By Maria Caspani and Deena Beasley
(Reuters) – Two major drug companies will supply the U.S. government with 100 million doses of an experimental coronavirus vaccine, the Trump administration said on Friday, as the nation’s top health agency predicted that fatalities would rise in the coming weeks.
The agreement calls for the U.S. government to pay French drug maker Sanofi <SASY.PA> and British pharmaceutical giant GlaxoSmithKline up to $2.1 billion to supply it with enough vaccines for 50 million people, with the option to buy another 500 million doses.
The purchase falls under the Trump administration’s so-called Operation Warp Speed, intended to rush a COVID-19 vaccine to the market by the end of 2020.
“Today’s investment supports our latest vaccine candidate, an adjuvanted product being developed by Sanofi and GSK, all the way through clinical trials and manufacturing, with the potential to bring hundreds of millions of safe and effective doses to the American people,” Alex Azar, secretary of the U.S. Department of Health and Human Services, said in announcing the deal.
The coronavirus, which first appeared in China, has infected 4.5 million people in the U.S. and killed more than 152,000 Americans, according to a Reuters tally.
The U.S. Centers for Disease Control on Friday forecast between 168,000 and 182,000 total fatalities by August 22, predicting that deaths will rise fastest in Alabama, Kentucky, New Jersey, Puerto Rico, Tennessee and Washington state.
The CDC also released a study that said COVID-19 had spread to nearly half the staff and campers at a sleep-away camp in Georgia over a week and a half ago.
The investigation demonstrated “that children of all ages are susceptible to SARS-CoV-2 infection and, contrary to early reports, might play an important role in transmission.”
SHIFTING TO MIDWEST
New infections rose by nearly 2,000 in Illinois on Friday, according to the state health department, the highest single-day increase since May. Neighboring Indiana in the Midwest saw a spike of 901 new cases.
A top White House pandemic advisor, Dr. Deborah Birx, has said the virus appeared to be shifting away from Sunbelt states, including Arizona, California, Florida and Texas, and moving into the Midwest.
Birx, coordinator of the White House coronavirus task force, said on Thursday that Ohio, Kentucky, Tennessee, Missouri, Kansas and Nebraska were particularly at risk.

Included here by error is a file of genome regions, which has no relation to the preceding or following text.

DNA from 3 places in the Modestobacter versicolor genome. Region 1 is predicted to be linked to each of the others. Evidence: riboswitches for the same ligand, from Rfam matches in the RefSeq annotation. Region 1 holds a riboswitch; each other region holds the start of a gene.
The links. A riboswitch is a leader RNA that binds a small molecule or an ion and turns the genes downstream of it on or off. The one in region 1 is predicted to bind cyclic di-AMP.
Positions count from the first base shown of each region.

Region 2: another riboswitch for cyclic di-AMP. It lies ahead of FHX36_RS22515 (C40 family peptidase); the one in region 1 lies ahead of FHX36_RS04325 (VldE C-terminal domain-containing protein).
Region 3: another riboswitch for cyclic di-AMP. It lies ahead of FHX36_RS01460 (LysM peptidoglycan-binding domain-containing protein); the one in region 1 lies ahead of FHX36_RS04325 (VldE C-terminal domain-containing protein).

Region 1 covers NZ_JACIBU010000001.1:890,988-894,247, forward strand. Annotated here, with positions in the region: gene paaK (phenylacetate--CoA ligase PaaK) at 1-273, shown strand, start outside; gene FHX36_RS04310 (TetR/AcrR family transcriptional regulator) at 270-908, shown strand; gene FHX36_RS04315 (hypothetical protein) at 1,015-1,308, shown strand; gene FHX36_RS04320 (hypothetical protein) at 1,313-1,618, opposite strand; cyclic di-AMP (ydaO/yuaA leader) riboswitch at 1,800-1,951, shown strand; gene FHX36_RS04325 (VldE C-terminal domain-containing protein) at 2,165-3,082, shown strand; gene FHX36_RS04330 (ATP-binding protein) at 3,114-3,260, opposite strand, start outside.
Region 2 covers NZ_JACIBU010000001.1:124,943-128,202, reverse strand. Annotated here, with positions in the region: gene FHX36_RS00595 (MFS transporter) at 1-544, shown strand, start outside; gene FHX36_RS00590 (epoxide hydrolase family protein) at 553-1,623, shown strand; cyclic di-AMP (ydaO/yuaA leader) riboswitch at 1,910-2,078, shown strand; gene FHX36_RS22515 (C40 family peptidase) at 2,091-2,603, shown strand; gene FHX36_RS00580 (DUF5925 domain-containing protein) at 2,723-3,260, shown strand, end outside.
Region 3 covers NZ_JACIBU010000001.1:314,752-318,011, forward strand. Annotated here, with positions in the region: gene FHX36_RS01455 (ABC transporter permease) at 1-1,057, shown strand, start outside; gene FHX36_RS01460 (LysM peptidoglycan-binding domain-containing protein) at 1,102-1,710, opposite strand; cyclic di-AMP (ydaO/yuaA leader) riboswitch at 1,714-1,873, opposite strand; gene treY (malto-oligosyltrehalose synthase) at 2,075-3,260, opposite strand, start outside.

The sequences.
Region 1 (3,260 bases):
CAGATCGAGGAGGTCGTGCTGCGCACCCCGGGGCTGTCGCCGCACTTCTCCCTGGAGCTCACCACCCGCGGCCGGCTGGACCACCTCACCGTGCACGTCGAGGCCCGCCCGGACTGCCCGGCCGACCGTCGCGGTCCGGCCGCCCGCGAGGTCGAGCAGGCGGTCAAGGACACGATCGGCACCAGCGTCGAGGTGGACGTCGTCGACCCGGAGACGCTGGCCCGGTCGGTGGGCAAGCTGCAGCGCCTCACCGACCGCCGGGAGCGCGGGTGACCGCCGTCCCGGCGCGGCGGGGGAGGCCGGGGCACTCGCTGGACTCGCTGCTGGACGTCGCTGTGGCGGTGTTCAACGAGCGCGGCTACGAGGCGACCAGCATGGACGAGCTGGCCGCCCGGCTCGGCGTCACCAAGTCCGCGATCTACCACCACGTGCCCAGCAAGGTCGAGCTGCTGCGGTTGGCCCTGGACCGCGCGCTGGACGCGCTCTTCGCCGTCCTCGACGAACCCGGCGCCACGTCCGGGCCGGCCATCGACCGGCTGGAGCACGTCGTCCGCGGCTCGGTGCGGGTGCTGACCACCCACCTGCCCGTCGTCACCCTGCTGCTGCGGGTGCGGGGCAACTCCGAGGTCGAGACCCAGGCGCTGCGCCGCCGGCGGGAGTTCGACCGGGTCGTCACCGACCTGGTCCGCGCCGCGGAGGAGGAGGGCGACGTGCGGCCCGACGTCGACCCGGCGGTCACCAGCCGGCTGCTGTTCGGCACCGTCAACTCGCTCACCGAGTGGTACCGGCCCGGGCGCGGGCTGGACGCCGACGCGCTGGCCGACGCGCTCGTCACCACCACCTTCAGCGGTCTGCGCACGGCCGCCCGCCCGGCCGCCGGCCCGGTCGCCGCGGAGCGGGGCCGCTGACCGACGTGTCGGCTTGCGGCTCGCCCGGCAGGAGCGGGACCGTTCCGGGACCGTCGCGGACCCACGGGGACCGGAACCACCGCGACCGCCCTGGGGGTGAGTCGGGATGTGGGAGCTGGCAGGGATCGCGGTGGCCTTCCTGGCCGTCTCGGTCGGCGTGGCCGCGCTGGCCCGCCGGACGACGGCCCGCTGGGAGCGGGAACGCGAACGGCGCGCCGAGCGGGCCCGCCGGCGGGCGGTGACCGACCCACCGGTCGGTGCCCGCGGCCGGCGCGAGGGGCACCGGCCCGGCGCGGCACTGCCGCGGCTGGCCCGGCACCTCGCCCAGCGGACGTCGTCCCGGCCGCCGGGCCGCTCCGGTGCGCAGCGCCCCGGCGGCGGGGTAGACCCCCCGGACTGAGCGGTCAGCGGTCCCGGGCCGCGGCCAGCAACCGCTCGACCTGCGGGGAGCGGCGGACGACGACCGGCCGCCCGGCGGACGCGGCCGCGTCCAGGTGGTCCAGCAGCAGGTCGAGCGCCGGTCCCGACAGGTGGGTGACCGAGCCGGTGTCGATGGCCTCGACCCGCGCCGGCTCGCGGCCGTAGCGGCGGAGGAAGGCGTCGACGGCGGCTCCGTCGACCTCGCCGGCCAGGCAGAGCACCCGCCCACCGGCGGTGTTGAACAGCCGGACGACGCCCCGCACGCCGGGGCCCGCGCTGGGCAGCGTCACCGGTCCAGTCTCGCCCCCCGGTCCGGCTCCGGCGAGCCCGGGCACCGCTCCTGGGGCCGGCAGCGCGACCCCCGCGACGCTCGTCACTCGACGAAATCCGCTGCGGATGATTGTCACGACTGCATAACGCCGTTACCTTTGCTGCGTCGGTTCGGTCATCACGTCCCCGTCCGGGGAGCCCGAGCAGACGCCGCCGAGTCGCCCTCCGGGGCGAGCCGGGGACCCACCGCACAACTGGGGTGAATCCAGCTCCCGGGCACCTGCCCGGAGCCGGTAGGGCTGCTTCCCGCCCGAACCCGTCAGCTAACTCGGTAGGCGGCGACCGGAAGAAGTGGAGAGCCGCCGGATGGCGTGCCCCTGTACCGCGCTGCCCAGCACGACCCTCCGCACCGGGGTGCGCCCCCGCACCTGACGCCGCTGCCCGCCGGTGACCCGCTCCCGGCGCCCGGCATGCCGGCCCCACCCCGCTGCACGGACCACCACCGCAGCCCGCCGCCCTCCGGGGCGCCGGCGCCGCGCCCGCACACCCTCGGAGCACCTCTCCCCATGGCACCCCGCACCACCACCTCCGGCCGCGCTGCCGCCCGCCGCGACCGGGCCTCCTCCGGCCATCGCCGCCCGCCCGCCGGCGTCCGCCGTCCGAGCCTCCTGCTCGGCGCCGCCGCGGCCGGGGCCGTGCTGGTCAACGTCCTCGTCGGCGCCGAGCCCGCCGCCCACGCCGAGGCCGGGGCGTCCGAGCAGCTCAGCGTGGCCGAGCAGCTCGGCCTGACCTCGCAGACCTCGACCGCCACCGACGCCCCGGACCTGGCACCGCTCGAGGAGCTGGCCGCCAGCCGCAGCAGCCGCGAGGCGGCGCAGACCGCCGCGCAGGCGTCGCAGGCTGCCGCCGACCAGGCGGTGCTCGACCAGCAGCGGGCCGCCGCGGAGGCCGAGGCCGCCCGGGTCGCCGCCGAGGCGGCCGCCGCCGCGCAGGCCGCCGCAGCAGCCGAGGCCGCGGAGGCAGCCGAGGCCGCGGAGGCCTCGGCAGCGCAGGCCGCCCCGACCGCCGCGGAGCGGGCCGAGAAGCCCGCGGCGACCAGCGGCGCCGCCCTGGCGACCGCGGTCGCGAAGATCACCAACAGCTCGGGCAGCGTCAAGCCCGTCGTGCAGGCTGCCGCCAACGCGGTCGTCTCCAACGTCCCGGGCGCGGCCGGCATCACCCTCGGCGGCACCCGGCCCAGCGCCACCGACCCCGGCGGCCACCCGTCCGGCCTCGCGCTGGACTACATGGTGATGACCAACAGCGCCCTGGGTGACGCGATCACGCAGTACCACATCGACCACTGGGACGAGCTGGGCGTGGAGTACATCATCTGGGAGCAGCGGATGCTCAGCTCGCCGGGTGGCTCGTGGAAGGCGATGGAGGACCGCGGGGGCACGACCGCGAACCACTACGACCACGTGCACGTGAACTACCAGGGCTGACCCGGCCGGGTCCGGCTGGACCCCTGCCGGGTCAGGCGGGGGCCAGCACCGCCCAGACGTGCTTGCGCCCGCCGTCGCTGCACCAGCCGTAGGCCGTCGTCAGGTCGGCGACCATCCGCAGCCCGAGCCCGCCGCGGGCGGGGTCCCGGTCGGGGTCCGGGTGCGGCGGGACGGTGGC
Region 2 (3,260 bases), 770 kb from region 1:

Four U.S. states reported record increases in deaths on Friday, including Florida, which has in recent weeks been a hot spot of COVID-19 cases.
Florida also reported 9,007 new cases, bringing its total infections to over 470,000, the second highest in the country behind California. Florida is among at least 18 states that saw cases more than double in July, when almost 25,000 people in the United States died of COVID-19.
“I definitely don’t feel safe. I feel like I’m fighting an invisible enemy,” said Zinnia Santiago, 50, an executive assistant who lives in Coral Springs, Florida.
The state, already reeling from the pandemic and resulting economic damage, was forced to close testing sites on Friday as Hurricane Isaias approached bearing high winds and heavy rains and residents stocked up on essentials.
ONE DEATH A MINUTE
Coronavirus deaths in the United States are rising at their fastest rate since early June. Roughly one American died about every minute from COVID-19 on Wednesday.
In the nation’s capital, top infectious disease expert Dr. Anthony Fauci, during testimony before a U.S. House of Representatives subcommittee, fended off efforts by both Republicans and Democrats to draw him into the fierce political debate over the handling of the pandemic.
A travel advisory went into effect in Chicago on Friday requiring travelers from neighboring Wisconsin to quarantine for 14 days. Wisconsin joined 21 other states that have seen a surge in new cases.
The COVID-19 outbreak “is not in good control” in Wisconsin said Allison Arwady, commissioner of the Chicago Department of Public Health.
(Reporting Brendan O’Brien in Chicago, Maria Caspani in New York, David Morgan in Washington, D.C. and Deena Beasley and Dan Whitcomb in Los Angeles; Writing by Alistair Bell and Dan Whitcomb; Editing by Aurora Ellis, Daniel Wallis and Bill Tarrant)